Taking up the challenge of educating for cosmopolis today
Educating for such a dynamic cosmopolitan vision as Lonergan suggests, that empowers young people to become authentic protagonists not only in their own lives but also in the drama of human history as local and global agents of change, may strike some as hopelessly naive or somewhat, or even totally, Pollyannaish. At the same time, in the context of the contemporary globalized world, this task may seem even more daunting, given the polarities that exist along various ideological spectrums that impinge on students’ consciousness and that seem to work against any vision of dialogue across differences, let alone cooperation among them.
Babel certainly is here and babel certainly lives among us now; or, more accurately, we live in the midst of babel in the contemporary globalized yet polarized world. If that be the case, then overcoming babel is one of the key tasks that educators face today in preparing young people to take their place as democratic and global citizens. At its core, teaching for cosmopolis invites conversation across differences. Pluralism is not a threat to such conversations; rather, it is at the heart of such conversations. Overcoming babel is not so much about finding a common, unifying language as it is about entering a common conversation that allows us to dialogue with one another in spite of our differences. This is the essence of Lonergan’s cosmopolitan project for education that calls us to be attentive to the other, that encourages us to be intelligent in the questions we ask for understanding the other, that exhorts us to be reasonable in the judgements we make of the other, and that requires us to be responsible in the decisions that we make regarding how we engage with the other.
No doubt, engaging in such cosmopolitan conversations presents a seemingly insurmountable challenge in the face of polarizing discourse in the public sphere. Yet, building off Lonergan, I would argue that teaching students to engage in such conversations is an urgent and necessary call for educators today. As Friedman (2005, 469) suggests, flourishing in the “flat world” takes “the right imagination and the right motivation.” Educators who want to prepare democratic and global citizens who will flourish in the twenty-first century can and must inspire students to engage the world imaginatively, passionately, and hopefully. They must help students find their own voice. And, they must motivate students enough to want to care.
Overview of chapters
Chapter 1 identifies the problem of educating for democratic and global citizenship in an age of fragmented discourse. It considers the challenge of engaging students in authentic dialogue and critical conversations that invite a reflective stance on their own worldviews in relation to others. And, it highlights the problem of addressing counter-cosmopolitan rhetoric in the classroom and beyond. Chapter 2 suggest a theoretical framework for addressing the problem of educating for global citizenship, based on Bernard Lonergan’s epistemology, and the work of David Hansen and Kwame Anthony Appiah. It examines the process of worldview construction through the unfolding process of experiencing, understanding, judging, and deciding. And, it provides a theoretical understanding and practical application of the notion of Cosmopolis as an ongoing educational process, inviting encounter, dialogue, and engagement with others.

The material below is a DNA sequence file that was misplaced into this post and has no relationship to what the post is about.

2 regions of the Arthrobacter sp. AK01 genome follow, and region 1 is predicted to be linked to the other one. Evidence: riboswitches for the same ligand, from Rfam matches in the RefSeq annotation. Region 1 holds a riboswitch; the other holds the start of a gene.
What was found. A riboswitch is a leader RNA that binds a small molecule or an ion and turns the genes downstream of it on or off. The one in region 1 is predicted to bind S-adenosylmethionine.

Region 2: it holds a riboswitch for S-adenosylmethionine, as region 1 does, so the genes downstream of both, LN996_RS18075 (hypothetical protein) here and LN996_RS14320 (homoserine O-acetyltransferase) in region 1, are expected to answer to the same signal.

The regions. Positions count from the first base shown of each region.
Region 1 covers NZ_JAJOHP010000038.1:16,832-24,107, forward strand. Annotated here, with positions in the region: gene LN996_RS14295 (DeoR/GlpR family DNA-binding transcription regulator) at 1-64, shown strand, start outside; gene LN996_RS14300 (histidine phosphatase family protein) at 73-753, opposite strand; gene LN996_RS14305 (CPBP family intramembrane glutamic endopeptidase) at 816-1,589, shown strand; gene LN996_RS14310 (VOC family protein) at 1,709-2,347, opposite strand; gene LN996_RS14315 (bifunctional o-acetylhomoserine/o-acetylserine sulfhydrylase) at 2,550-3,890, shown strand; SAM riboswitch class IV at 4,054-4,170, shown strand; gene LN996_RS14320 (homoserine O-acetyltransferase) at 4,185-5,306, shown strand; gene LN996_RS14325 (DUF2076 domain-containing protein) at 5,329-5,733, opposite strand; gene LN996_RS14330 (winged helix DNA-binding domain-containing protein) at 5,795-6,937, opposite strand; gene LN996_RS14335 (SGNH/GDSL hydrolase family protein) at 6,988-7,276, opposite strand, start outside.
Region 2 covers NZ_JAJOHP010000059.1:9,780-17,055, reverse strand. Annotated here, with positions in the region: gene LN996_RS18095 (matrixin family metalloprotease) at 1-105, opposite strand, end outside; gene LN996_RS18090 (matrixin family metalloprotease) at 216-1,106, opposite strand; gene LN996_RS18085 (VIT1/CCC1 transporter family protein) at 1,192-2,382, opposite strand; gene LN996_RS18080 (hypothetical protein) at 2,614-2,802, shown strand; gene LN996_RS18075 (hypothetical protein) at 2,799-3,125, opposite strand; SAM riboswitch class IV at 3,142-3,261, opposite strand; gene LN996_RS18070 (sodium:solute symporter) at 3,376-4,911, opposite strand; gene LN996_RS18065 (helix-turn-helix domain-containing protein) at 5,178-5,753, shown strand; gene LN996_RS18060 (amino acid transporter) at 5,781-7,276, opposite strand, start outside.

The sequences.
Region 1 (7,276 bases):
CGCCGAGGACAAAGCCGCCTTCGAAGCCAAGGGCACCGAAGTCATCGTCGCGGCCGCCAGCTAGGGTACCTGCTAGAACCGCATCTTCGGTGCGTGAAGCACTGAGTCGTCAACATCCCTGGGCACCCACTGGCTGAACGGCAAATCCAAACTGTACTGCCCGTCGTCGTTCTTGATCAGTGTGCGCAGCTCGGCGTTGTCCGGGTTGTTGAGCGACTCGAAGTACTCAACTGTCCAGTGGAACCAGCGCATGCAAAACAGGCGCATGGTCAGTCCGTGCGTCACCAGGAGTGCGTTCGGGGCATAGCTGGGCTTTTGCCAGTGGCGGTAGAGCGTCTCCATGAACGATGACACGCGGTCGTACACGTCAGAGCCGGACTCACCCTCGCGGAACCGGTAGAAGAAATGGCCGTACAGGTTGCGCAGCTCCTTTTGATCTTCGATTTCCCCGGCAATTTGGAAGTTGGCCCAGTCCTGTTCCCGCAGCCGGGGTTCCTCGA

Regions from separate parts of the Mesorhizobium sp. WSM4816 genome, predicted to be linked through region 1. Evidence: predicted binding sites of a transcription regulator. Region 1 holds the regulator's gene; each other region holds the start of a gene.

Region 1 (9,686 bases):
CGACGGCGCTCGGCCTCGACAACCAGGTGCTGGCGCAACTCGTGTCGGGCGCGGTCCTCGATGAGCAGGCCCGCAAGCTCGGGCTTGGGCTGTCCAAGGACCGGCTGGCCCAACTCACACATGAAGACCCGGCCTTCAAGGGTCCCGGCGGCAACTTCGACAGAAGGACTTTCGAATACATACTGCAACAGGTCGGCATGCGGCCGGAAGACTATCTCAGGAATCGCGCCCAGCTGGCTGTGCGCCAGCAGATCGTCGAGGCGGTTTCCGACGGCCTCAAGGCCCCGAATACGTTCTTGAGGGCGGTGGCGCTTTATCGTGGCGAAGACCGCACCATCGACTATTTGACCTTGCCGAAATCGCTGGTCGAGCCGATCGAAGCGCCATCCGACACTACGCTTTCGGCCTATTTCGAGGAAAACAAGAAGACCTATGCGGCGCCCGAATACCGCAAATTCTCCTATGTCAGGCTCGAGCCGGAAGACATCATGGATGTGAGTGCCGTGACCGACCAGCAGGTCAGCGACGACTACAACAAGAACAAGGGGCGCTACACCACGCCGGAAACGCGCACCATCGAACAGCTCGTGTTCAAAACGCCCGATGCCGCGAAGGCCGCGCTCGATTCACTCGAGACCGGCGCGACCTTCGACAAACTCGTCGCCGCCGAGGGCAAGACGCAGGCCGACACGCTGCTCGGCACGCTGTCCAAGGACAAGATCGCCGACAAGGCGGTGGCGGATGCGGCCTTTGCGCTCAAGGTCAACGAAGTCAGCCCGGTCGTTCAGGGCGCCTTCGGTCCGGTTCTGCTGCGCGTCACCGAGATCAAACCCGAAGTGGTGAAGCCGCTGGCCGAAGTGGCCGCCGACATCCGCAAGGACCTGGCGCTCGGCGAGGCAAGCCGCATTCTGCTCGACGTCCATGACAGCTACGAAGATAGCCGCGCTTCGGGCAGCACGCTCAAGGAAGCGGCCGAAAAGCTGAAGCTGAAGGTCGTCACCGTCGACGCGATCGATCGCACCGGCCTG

Chapter 3 and Chapter 4 identify the skills that students need to develop in order to become critically reflective democratic and global citizens. Chapter 3 outlines the skills of attentive listening, intelligent questioning, reasonable positioning, and responsible dialogue. It explores how these skills can further civic dialogue and foster civility as a civic virtue. And, it suggests ways that teachers can model and facilitate the development of those skills through strategies such as questioning for clarification, reframing rhetoric, and imaginative repositioning. Chapter 4 suggests ways for developing the critical thinking skills necessary for global citizenship by identifying and testing assumptions, examining values and beliefs, and promoting dialectical reasoning. It suggests ways that teachers can nurture those skills in the classroom by helping students think dialectically, on multiple sides of a particular issue. And, it offers specific pedagogical strategies such as Model Congress, Model UN, and values and policy debates that teachers can incorporate into the classroom in order to ignite an interest in and foster civic engagement.
Finally, Chapter 5 emphasizes the cosmopolitan competencies needed to promote democratic and global citizenship in the twenty-first century, including dialogic competencies, critical competencies, and creative competencies. It stresses the need to foster a cosmopolitan imagination as an integral component of civic education. And, it offers a hopeful vision for the future of cosmopolitan discourse in schools. Overall, this work addresses the challenge of educating for democratic and global citizenship in the contemporary world by insisting that classrooms themselves can become authentic cosmopolitan spaces that allow students to learn the skills necessary to engage in civic dialogue even in an era of uncivil discourse. Such authentic conversations invite the world to become just a bit more civil, just a bit more human, and just a bit more sane, one conversation at a time.